Yong (Tiger) Zhang, PhD, assistant professor of pharmacology and pharmaceutical sciences, was awarded a five-year, $2.1 million National Institutes of Health (NIH) grant to reprogram exosomes for biomedical applications.
“Scientists used to think that exosomes—small vesicles secreted by cells—were just dumpsters of excreted waste,” Zhang says. “In the last 10 years, though, we’ve realized that these extracellular vesicles mediate communications between cells and organs throughout the body. This is one of the mechanisms through which cancer and other diseases metastasize to invade tissues and organs. But if diseases can be communicated in this way, why can’t we also use exosomes to reach affected areas with curative therapies? Our research is focused on developing cutting-edge technologies to transform exosomes into new therapeutics.”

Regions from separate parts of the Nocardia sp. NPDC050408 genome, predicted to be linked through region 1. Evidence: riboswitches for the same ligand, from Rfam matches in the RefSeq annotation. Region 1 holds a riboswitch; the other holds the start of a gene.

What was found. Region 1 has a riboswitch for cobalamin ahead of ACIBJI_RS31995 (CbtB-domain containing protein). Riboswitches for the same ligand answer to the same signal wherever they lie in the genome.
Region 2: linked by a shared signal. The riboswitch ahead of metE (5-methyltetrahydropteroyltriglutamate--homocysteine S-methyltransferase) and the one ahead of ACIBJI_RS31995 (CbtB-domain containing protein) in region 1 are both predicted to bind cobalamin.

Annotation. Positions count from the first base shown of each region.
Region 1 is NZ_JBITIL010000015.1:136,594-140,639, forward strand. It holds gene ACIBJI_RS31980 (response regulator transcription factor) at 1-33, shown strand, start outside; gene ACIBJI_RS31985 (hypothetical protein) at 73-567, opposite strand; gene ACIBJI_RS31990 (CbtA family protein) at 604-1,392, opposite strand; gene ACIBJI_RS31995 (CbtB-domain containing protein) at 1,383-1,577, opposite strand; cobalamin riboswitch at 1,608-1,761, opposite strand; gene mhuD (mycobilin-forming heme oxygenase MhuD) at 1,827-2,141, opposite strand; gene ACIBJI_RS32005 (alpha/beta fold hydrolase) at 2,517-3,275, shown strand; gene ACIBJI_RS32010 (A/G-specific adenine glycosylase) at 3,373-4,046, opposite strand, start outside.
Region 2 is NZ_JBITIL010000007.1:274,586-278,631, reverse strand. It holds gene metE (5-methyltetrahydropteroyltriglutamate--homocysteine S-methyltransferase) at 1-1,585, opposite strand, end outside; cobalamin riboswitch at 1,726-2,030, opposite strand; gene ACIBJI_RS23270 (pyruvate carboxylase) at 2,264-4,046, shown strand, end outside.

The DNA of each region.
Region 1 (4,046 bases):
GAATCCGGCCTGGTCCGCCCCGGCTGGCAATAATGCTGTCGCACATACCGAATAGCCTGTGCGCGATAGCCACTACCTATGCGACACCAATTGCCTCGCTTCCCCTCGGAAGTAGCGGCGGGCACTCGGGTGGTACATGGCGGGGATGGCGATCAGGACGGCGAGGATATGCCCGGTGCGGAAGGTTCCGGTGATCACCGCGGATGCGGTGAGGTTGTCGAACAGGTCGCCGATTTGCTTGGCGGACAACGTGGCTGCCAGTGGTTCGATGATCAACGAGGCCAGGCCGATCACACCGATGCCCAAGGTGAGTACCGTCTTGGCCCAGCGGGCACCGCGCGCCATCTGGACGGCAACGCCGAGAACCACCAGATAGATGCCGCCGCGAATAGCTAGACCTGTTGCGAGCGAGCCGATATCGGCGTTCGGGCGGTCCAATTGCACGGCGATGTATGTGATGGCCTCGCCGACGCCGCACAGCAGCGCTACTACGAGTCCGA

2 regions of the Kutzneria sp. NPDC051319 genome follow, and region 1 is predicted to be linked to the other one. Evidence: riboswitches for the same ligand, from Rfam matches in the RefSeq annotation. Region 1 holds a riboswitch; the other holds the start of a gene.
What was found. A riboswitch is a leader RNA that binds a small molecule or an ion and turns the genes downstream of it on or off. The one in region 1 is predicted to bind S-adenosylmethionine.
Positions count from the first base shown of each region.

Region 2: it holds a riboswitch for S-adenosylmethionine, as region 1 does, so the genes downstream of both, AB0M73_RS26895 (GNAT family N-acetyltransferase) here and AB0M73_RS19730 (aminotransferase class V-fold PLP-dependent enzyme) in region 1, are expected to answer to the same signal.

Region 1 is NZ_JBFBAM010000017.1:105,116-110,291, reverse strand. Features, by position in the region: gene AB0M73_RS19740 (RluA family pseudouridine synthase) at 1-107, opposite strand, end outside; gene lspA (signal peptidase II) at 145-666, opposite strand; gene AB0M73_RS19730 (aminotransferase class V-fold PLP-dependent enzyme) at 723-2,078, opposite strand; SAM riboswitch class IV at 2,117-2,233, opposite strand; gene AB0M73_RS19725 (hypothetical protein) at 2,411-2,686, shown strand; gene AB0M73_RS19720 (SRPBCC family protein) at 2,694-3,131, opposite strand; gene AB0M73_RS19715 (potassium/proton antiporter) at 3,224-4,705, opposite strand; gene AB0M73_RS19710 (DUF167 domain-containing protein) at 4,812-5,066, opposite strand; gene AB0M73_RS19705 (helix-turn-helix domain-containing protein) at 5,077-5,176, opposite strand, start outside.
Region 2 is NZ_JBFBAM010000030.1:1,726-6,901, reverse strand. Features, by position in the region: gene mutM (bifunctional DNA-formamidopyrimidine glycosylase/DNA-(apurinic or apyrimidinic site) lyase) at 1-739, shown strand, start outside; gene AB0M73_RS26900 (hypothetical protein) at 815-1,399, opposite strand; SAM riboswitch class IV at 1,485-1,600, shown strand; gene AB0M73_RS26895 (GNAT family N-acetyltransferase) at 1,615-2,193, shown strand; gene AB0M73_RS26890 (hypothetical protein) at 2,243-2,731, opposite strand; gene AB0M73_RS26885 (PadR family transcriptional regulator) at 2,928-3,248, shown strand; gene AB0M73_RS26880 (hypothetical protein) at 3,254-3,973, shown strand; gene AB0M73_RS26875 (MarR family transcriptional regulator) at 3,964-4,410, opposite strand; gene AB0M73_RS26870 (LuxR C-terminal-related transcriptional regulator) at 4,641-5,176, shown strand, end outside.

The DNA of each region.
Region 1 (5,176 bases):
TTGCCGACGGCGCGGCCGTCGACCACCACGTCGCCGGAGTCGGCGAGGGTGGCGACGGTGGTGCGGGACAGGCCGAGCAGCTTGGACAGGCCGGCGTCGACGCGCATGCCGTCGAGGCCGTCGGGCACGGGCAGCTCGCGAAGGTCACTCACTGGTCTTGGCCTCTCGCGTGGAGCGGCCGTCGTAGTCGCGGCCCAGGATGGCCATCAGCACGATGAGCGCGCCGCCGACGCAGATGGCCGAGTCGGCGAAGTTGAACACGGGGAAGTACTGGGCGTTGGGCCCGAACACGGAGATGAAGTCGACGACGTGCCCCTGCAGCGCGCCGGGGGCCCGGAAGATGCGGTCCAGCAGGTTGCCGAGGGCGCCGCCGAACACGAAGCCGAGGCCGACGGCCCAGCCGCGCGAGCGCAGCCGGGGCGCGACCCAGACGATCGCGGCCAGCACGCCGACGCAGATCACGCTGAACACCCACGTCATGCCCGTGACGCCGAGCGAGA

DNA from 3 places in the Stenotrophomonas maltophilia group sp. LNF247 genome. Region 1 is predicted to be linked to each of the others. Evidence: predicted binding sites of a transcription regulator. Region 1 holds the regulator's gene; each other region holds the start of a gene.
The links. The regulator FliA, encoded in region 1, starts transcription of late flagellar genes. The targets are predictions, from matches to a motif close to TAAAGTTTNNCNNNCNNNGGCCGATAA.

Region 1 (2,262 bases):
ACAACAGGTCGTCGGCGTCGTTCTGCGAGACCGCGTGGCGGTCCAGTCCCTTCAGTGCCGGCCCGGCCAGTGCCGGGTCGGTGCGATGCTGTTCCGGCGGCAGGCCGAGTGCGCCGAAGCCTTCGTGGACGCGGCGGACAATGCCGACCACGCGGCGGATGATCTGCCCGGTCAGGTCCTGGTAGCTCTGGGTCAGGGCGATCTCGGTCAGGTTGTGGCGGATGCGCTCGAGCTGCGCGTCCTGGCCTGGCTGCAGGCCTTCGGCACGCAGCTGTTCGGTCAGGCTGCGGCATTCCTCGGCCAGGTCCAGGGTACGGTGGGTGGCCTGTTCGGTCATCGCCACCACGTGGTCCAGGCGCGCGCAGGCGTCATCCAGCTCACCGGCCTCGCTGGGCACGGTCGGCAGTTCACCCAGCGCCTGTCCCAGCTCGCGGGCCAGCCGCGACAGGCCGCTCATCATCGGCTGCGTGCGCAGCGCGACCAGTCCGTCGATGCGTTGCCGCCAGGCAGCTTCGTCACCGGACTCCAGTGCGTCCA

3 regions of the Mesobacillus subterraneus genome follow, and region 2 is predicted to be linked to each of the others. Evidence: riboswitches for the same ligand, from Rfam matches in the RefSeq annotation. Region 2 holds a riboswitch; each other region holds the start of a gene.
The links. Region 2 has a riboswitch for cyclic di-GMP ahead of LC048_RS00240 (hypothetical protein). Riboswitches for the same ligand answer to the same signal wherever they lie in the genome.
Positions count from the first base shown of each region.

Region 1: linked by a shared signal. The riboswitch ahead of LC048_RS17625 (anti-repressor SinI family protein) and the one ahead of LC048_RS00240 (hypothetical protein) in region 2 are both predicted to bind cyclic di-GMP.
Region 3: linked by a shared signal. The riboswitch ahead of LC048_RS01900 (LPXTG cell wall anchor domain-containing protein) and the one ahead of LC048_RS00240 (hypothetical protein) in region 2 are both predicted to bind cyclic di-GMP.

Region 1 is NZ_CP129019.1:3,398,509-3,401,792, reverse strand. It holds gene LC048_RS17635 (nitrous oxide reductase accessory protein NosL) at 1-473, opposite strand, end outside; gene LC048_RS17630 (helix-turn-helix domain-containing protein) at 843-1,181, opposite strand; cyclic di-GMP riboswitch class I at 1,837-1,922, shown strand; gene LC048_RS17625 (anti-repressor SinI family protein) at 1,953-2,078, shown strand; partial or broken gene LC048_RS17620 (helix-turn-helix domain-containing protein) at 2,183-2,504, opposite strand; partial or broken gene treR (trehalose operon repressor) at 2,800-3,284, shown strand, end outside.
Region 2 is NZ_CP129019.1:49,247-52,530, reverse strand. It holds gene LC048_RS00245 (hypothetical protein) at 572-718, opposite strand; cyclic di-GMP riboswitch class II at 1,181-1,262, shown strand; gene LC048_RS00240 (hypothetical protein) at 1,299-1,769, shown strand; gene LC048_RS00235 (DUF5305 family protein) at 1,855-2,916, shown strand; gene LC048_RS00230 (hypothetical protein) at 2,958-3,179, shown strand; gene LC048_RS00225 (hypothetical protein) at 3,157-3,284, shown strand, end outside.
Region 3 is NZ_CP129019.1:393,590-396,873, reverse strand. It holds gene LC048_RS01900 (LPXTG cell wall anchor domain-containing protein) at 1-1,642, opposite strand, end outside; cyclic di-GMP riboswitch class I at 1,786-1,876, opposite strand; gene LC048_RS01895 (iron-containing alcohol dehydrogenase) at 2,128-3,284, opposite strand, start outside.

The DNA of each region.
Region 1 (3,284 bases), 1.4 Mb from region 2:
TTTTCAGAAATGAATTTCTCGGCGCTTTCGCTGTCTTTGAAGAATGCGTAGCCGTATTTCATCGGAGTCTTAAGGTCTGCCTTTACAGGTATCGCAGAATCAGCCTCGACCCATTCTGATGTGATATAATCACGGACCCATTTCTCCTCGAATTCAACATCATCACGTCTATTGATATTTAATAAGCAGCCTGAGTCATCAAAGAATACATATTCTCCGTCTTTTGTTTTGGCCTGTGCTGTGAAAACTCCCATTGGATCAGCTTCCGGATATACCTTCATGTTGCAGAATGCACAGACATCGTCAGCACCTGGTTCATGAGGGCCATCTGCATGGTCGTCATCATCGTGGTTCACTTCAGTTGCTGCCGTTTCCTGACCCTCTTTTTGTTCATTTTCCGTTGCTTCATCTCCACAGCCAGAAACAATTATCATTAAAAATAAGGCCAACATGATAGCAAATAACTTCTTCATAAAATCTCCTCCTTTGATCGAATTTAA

“Exosomes can be reprogrammed to recognize immune cells as well as tumor cells,” Zhang continues. “We are using this technology to generate innovative, exosome-based therapeutics to both target and treat cancer. Since vesicles can carry various therapeutic cargoes, the technology could also potentially be used for neurodegenerative diseases and many other diseases.”